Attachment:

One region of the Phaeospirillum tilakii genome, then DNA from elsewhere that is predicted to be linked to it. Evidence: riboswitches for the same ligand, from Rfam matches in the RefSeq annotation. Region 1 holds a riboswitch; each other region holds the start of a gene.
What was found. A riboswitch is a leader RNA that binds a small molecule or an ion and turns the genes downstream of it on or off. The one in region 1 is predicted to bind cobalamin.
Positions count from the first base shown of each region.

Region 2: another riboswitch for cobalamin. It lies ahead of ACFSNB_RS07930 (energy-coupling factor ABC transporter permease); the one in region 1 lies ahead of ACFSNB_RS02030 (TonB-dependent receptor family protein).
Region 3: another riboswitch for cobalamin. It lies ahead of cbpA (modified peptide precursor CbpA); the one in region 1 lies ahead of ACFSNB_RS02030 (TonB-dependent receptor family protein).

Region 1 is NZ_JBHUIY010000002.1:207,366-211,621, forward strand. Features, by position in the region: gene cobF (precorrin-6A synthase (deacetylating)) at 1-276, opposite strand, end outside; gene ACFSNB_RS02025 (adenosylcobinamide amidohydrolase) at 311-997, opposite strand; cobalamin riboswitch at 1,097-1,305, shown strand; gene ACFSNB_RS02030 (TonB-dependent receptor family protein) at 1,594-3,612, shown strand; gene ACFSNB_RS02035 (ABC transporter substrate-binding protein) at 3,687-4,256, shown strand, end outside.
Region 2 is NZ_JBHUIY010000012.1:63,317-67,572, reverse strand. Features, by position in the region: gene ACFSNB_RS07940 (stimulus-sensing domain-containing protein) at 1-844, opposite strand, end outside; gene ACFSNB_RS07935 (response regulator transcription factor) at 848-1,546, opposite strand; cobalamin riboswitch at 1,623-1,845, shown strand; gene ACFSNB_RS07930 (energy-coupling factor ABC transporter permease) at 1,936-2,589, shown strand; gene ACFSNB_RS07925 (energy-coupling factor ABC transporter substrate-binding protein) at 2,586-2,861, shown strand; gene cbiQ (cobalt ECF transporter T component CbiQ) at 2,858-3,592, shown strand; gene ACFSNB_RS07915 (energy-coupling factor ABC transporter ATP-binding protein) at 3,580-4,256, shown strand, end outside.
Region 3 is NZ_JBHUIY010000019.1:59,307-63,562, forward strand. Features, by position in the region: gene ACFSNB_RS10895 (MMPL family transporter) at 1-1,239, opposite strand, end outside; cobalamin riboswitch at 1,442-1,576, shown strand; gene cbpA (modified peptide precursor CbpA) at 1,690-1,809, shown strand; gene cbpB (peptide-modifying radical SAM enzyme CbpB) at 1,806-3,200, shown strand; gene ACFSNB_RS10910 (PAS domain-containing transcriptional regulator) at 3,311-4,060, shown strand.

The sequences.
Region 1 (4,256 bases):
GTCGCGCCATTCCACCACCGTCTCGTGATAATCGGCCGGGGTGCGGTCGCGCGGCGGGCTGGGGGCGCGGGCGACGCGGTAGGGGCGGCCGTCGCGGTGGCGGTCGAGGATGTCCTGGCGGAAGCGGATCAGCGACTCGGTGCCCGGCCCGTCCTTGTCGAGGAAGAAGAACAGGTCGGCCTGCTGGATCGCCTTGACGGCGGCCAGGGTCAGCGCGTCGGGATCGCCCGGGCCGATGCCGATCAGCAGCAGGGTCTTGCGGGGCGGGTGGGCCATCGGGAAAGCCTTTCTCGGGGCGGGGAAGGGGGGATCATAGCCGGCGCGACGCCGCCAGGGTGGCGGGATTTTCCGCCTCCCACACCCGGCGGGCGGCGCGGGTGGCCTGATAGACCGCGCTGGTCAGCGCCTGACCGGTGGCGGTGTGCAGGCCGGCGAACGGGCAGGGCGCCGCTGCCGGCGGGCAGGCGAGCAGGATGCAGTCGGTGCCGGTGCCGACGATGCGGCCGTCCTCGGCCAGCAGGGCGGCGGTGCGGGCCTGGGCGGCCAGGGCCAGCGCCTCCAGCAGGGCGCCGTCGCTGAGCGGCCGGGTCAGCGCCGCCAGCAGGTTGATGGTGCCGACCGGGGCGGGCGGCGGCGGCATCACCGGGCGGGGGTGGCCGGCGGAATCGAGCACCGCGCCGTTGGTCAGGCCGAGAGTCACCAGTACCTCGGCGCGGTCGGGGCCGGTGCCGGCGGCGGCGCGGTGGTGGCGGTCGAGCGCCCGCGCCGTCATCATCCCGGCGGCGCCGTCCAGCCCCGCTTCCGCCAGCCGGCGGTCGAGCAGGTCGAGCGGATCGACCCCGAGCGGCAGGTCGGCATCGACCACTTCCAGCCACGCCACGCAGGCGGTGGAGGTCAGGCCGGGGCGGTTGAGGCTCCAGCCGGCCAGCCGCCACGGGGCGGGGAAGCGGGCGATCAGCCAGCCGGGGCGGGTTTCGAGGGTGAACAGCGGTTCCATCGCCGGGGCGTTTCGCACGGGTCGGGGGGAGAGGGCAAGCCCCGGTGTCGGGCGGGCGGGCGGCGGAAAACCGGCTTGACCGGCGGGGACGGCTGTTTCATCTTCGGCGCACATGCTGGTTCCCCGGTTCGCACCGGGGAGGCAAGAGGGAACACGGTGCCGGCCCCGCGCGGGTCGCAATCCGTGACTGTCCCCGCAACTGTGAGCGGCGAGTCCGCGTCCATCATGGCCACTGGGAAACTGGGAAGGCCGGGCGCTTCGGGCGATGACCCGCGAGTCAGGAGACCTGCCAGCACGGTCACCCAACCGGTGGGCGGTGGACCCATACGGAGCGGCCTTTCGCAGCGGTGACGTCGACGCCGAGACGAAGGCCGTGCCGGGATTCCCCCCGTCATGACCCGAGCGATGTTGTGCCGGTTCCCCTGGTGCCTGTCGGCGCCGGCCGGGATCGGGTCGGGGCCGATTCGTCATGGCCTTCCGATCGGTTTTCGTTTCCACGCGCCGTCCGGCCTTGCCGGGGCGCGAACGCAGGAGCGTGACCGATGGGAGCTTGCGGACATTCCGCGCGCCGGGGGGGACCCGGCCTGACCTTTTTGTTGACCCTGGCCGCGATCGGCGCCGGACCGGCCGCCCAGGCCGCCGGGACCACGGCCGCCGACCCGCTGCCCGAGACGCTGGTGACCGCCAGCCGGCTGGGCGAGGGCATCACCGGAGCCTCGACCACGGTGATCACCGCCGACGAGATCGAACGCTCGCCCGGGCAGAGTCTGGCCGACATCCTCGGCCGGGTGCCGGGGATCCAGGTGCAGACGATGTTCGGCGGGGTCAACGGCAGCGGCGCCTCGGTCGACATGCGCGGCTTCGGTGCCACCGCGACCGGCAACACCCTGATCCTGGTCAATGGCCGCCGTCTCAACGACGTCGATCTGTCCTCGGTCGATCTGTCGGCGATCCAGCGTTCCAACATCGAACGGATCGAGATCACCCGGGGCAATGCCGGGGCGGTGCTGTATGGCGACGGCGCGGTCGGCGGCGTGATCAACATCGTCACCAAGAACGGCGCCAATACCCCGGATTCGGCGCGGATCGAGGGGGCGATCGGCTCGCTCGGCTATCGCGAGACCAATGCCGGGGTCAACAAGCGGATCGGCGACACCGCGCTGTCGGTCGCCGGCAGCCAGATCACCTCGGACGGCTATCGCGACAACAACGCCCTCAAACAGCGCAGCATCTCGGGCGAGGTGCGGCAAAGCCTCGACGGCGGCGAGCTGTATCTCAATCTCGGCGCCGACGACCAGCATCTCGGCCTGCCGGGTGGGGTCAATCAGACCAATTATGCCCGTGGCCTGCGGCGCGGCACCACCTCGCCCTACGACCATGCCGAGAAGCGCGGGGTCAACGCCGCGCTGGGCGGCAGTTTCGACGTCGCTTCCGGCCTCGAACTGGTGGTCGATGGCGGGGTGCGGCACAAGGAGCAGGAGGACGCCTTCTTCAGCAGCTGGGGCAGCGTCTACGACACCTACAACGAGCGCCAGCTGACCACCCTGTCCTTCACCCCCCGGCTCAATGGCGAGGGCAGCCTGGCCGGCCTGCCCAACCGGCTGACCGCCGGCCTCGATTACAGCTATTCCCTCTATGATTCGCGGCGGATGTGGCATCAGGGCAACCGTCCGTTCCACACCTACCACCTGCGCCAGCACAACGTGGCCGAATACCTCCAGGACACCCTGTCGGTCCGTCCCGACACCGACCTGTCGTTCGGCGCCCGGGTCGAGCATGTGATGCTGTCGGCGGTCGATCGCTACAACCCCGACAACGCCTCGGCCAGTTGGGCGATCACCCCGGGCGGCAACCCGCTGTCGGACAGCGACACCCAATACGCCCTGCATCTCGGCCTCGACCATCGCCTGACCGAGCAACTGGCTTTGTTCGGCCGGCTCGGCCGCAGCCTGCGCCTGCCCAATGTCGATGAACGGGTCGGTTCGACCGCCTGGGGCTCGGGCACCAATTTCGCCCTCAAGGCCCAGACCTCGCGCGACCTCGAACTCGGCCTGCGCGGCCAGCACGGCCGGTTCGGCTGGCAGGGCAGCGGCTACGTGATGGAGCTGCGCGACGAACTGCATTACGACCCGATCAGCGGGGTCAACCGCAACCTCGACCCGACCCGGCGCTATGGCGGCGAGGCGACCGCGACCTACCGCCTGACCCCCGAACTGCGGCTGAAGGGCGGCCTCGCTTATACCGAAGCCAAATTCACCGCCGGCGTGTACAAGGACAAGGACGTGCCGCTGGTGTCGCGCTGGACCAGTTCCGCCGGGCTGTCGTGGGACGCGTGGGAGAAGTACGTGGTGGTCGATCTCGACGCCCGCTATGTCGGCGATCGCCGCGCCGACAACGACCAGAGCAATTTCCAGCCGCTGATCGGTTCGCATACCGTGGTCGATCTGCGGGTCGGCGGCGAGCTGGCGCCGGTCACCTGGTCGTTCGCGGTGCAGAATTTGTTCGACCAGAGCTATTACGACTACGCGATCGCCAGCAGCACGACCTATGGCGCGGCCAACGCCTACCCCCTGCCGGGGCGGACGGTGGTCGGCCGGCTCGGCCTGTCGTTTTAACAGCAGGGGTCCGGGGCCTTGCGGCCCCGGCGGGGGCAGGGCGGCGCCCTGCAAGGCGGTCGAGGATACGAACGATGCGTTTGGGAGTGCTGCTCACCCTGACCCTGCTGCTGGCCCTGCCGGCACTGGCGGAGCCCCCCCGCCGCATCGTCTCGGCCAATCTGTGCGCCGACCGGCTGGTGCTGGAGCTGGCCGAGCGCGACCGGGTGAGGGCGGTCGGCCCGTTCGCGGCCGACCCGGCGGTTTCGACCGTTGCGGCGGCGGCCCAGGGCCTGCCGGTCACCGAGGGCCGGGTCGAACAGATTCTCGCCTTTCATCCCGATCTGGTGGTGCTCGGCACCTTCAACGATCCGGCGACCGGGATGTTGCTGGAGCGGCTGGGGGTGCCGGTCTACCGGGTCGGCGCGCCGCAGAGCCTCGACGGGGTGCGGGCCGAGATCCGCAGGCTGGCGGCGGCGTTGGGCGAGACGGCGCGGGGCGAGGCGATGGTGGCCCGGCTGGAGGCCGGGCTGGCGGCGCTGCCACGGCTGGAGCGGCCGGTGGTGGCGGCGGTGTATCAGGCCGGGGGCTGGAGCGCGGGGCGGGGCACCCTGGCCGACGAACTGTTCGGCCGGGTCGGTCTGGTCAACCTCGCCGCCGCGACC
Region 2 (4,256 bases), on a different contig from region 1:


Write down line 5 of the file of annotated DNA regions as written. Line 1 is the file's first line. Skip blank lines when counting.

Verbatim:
Region 3: another riboswitch for cobalamin. It lies ahead of cbpA (modified peptide precursor CbpA); the one in region 1 lies ahead of ACFSNB_RS02030 (TonB-dependent receptor family protein).